In the period of transition, the Kazakh elite clans are forced to change in order to strengthen their influence and, sometimes, to even simply stay afloat (this task is especially complicated given the non-public nature of the Kazakh political life). Dariga Nazarbayeva’s clan is no exception – her sons are grown now and can become real rivals to the “old guard”.
One of the most sensitive and practically irresolvable problems in Kazakhstan today is the non-public nature of the political life of the elite clans. Consequently, the decision-making process even regarding the key issues of the political, economic, social, etc. spheres is highly subjective. The decisions are often made in accordance with the private, and not the state’s, interests.
It is not surprising, then, that the realizations of such decisions are regularly met with a lack of support and, sometimes, even with a direct opposition from the state apparatus and the quasi-state agencies. We are not even mentioning the negative response in the society. Therefore, even the right governmental decisions remain unrealized and result in losses both material and moral.
Although the subject of the elite clans is constantly on the agenda, for the society, it is still a closed issue with no reliable information. With a rare exception, it is impossible to name the members of the clans and their interests. Thus, the mechanism of reconciling these interests is very much out of order.
During the first years of Kazakhstan’s independence, this issue was not a crucial one because both the society and the ruling elite were unstructured. There was chaos. Thanks to it, not only Nazarbayev and his closest allies but also other more or less active representatives of the elite were able to lobby and realize their ideas. Now all this is gone.
The state apparatus, in the framework of the authoritarian political system, has strengthened and stiffened. The effectiveness of the “supra-presidential” system, on the one hand, has improved because not a single official in the country dares to question the superiors’ orders. On the other hand, however, it has declined dramatically. Those who implement these unquestioned orders are only the cogs in the state machine. They are the people who have no personal interest to achieve success. They have no professional pride. And they are patriots only on paper.
When the oil prices were high and the state budget had enough financial possibilities, money resolved all the problems. Now it is not feasible. The business that depends on the state officials 200% can only solve its problems if the key Kazakh figures are interested in solving them as well.
Everyone in the country has experienced the non-public nature of the decision-making process including the foreign agencies and private persons who are interested in Kazakhstan for one reason or another. Given the economic, social, and political crises, the situation is becoming really dangerous both for the country and for the ruling elite. The latter will lose even more than the rest of the Kazakhs if the state and (or) political system collapse.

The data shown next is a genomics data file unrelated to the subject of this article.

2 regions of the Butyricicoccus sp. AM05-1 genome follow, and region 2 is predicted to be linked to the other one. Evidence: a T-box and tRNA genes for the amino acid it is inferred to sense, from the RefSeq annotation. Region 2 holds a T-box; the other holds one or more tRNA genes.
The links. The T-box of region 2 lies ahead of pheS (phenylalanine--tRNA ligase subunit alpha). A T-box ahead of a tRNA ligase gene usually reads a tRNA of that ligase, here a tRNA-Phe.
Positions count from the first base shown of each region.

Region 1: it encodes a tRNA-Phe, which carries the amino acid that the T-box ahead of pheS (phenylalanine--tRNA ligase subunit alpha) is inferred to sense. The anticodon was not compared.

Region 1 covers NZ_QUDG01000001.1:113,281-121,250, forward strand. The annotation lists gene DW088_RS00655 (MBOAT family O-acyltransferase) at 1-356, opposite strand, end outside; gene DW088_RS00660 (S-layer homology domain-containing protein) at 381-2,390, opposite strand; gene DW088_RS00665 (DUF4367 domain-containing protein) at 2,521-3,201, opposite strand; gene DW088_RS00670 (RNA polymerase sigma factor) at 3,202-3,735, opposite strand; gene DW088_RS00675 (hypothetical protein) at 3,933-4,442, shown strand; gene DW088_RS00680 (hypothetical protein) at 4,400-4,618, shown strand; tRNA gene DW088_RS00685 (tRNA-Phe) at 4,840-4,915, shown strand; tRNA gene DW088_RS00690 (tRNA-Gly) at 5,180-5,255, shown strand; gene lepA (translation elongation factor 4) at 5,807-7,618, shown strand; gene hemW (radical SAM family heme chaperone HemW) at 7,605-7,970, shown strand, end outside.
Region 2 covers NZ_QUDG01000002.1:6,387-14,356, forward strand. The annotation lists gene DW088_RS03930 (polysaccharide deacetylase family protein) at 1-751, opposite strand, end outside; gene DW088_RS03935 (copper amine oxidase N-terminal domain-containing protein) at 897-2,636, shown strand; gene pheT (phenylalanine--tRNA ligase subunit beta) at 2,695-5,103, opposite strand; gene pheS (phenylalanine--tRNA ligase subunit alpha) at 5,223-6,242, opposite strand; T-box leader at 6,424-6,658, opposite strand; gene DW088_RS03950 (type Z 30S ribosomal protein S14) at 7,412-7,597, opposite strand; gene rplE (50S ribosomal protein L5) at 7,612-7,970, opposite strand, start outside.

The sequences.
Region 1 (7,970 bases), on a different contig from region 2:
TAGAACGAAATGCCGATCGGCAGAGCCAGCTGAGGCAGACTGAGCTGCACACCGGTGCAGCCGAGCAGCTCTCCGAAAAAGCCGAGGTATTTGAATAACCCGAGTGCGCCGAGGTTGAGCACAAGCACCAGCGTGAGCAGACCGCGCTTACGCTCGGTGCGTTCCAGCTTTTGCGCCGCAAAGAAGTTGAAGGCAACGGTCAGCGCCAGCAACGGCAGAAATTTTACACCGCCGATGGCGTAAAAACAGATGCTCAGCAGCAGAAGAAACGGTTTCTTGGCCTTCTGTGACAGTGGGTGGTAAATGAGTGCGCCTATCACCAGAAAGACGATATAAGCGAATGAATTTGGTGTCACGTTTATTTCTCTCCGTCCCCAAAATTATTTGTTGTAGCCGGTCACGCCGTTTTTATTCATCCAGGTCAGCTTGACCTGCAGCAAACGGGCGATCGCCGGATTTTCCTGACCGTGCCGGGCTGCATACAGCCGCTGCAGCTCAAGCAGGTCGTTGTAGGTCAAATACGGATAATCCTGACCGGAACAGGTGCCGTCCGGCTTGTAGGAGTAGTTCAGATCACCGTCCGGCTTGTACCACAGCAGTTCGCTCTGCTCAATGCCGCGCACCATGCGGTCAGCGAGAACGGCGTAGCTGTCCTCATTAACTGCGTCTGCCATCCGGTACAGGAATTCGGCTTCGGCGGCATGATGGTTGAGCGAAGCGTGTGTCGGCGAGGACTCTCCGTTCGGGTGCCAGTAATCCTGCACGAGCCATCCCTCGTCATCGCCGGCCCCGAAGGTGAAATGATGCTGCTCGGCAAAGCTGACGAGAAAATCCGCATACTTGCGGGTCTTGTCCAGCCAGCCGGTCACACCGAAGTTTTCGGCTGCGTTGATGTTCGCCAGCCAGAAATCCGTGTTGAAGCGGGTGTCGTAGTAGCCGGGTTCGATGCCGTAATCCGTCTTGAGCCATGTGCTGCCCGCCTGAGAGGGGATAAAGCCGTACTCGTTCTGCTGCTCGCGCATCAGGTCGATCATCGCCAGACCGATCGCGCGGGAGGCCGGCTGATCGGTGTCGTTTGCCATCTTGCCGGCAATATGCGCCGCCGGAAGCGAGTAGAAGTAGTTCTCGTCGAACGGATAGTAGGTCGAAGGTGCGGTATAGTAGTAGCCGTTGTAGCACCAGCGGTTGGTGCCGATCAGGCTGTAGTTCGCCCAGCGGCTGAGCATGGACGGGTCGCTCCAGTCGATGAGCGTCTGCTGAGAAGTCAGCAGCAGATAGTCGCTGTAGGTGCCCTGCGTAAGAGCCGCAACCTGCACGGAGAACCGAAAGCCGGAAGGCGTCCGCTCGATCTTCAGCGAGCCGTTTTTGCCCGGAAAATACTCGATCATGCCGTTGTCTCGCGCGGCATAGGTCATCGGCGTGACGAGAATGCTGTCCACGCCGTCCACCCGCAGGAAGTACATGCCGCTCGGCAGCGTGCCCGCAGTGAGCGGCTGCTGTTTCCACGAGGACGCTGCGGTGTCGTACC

Only optimizing and improving the decision-making process at all levels, from the national one to the local one, will enable the state to improve the quality of management in the country. This, however, is impossible to achieve without making it public. Is Nazarbayev ready to take this crucial step and allow the elite clans to be publicly active? It is doubtful. Will he let them be publicly active via political parties and movements? Certainly, not.
Therefore, the intra-elite fights, wars, and collisions will continue, only with greater casualties. Those closest to Nazarbayev will win again. We are talking about the elite clans led by Dariga Nazarbayeva, Timur Kulibayev, Kayrat Satybaldy, Karim Masimov, Akhmetzhan Esimov, Bulat Utemuratov, Aliya Nazarbayeva.
Therefore, the talk in Astana that Dariga, together with her grown sons, is going to reform her clan after Nurlan Nigmatullin’s departure is important. The word is that Parliament Speaker Nigmatullin was offended by the lack of Dariga’s support in the latest intra-elite fight during which he had suffered several serious, albeit unnoticed by the public, defeats from his opponents.
The seriousness of Dariga’s intents is confirmed by the fact that she is gathering around her the so called “agashki”, the people who, without a direct access to power, are nonetheless respected among the Kazakh-speaking folks and have influence on the wide range of both the state officials and the science, culture, society leaders. It looks like these people consider Dariga, Nazarbayev’s eldest daughter, the president’s natural successor and the new leader.
Based on our information, these kinds of mobilization and consolidation processes are happening in practically all the elite groups. The people are being tested for their level of trust. The mutual obligations are being ascertained. The common grounds for a tighter cooperation are being searched for. Thus, the Kazakh ruling elite is coming to terms with the new circumstances including crowding together with their leaders.